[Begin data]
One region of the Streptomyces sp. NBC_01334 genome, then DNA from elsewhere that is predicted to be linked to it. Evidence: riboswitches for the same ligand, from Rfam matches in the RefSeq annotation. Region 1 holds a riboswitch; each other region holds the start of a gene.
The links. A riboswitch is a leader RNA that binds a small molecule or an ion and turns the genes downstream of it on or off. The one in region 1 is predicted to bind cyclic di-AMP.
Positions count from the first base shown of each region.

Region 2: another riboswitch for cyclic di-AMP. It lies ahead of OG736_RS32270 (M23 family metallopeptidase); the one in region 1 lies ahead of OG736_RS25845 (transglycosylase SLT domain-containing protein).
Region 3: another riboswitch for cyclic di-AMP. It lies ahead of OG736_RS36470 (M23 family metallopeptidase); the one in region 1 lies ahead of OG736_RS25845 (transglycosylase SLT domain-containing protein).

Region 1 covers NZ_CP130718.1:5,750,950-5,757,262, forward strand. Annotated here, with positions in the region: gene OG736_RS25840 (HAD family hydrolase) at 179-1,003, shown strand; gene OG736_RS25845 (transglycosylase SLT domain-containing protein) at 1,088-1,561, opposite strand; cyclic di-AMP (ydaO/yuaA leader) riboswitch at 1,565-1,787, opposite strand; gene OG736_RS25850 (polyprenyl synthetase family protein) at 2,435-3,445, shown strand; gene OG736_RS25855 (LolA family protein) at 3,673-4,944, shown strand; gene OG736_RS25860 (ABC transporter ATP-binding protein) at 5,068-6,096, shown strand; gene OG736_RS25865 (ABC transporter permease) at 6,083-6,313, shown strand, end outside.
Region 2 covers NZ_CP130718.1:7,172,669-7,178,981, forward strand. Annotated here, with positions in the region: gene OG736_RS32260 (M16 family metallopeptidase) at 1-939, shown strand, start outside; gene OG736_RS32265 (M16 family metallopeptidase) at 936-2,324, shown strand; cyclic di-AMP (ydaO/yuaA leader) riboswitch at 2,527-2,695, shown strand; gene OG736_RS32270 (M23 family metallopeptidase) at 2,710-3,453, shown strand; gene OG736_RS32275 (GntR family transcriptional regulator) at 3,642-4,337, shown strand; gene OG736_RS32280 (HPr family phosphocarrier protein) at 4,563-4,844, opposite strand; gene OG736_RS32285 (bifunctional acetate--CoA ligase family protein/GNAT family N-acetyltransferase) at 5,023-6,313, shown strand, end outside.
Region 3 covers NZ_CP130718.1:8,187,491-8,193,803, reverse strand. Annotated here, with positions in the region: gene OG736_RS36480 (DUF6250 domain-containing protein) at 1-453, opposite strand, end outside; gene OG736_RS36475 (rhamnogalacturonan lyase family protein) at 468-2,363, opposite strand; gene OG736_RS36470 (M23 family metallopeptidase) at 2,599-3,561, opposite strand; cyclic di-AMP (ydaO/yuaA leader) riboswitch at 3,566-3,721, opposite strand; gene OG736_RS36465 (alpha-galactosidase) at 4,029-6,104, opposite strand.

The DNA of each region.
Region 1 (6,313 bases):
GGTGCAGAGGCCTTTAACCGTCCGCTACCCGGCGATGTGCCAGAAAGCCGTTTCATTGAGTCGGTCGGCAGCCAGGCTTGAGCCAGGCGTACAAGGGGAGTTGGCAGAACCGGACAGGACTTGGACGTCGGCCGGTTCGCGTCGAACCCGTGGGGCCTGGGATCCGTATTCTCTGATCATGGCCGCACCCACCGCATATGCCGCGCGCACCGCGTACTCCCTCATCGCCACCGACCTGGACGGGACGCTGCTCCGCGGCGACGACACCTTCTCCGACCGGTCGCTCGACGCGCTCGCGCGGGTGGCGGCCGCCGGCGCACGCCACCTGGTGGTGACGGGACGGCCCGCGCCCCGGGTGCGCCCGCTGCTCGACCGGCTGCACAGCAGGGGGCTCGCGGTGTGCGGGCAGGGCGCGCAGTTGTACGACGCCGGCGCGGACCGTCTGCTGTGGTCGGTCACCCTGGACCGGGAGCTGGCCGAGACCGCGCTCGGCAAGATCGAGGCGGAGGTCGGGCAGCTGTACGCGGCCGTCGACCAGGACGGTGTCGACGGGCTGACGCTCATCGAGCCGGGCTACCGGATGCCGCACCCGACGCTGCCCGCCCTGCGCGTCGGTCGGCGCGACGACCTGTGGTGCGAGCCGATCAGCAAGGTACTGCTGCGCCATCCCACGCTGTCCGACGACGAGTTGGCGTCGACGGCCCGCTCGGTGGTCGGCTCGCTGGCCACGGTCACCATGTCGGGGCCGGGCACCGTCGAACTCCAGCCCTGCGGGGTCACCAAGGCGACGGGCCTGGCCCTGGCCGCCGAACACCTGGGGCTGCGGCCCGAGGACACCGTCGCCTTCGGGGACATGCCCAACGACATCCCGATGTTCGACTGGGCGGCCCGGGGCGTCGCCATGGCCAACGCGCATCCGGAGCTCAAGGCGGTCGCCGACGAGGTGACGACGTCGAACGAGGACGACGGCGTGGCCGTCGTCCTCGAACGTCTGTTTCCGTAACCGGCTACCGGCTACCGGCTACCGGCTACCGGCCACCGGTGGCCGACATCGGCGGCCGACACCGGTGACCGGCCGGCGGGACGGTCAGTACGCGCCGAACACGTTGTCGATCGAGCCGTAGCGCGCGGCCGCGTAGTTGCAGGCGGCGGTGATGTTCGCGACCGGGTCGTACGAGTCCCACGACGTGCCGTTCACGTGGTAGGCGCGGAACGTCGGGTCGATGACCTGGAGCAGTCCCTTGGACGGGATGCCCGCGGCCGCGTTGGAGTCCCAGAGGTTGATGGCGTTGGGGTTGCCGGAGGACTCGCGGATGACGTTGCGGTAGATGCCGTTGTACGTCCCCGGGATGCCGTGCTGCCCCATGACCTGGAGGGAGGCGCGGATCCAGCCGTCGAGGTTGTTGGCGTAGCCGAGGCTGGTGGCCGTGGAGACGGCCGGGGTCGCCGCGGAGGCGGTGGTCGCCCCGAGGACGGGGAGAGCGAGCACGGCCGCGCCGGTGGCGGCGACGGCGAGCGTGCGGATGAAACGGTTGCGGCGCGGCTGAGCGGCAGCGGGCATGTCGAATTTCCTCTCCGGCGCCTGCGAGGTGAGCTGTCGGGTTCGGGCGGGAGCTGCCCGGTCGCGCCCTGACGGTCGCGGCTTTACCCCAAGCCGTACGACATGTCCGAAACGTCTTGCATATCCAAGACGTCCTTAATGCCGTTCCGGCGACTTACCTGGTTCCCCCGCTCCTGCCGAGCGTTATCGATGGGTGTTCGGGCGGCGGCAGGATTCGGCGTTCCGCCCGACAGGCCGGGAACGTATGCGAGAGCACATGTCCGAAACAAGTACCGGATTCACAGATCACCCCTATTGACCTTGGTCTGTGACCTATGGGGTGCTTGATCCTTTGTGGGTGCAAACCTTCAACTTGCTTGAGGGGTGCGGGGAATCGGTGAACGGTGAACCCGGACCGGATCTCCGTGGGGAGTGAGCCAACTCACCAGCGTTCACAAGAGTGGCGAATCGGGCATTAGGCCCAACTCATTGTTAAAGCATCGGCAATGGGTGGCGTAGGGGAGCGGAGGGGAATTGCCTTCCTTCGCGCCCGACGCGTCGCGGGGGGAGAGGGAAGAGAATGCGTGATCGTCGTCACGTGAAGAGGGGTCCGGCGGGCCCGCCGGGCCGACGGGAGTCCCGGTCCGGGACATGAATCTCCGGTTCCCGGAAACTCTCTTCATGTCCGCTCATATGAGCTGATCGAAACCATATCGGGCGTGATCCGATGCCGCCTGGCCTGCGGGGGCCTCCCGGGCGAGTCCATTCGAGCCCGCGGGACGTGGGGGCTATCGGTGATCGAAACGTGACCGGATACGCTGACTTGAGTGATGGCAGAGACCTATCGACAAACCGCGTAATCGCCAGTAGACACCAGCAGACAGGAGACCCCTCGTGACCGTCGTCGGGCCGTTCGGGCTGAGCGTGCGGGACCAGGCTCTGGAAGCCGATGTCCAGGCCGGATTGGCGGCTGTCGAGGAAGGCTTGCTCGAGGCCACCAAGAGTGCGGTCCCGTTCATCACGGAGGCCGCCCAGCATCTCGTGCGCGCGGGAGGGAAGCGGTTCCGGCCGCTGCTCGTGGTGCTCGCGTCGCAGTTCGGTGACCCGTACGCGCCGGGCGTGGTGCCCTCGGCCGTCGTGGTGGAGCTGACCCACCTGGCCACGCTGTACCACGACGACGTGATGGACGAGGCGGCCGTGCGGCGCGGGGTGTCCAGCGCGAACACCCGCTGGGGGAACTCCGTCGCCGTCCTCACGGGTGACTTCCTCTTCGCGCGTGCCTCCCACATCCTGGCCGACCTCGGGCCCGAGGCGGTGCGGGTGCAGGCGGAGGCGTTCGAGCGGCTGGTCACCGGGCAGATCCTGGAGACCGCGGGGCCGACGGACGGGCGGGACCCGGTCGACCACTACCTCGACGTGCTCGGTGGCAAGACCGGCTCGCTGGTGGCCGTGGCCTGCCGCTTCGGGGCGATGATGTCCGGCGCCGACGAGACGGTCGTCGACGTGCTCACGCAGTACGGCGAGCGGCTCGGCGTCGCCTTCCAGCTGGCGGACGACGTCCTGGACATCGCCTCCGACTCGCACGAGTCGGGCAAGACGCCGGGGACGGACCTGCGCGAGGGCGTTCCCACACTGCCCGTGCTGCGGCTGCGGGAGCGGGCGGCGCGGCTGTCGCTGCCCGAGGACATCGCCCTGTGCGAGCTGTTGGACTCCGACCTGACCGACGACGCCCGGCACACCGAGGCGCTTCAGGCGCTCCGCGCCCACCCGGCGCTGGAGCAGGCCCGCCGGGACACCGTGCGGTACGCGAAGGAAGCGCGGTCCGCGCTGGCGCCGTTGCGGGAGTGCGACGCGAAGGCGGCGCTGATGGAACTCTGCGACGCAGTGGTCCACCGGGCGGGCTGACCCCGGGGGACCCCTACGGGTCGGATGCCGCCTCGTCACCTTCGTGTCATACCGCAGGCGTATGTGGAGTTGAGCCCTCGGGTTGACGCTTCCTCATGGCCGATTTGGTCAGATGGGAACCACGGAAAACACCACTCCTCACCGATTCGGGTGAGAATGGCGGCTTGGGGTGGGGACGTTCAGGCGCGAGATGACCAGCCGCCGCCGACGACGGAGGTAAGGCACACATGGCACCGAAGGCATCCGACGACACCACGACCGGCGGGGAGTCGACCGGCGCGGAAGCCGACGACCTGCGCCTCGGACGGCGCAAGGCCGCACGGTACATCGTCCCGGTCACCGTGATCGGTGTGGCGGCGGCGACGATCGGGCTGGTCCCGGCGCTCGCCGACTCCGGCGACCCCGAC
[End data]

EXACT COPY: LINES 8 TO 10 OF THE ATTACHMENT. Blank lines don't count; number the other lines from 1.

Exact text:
Region 3 covers NZ_CP130718.1:8,187,491-8,193,803, reverse strand. Annotated here, with positions in the region: gene OG736_RS36480 (DUF6250 domain-containing protein) at 1-453, opposite strand, end outside; gene OG736_RS36475 (rhamnogalacturonan lyase family protein) at 468-2,363, opposite strand; gene OG736_RS36470 (M23 family metallopeptidase) at 2,599-3,561, opposite strand; cyclic di-AMP (ydaO/yuaA leader) riboswitch at 3,566-3,721, opposite strand; gene OG736_RS36465 (alpha-galactosidase) at 4,029-6,104, opposite strand.

The DNA of each region.
Region 1 (6,313 bases):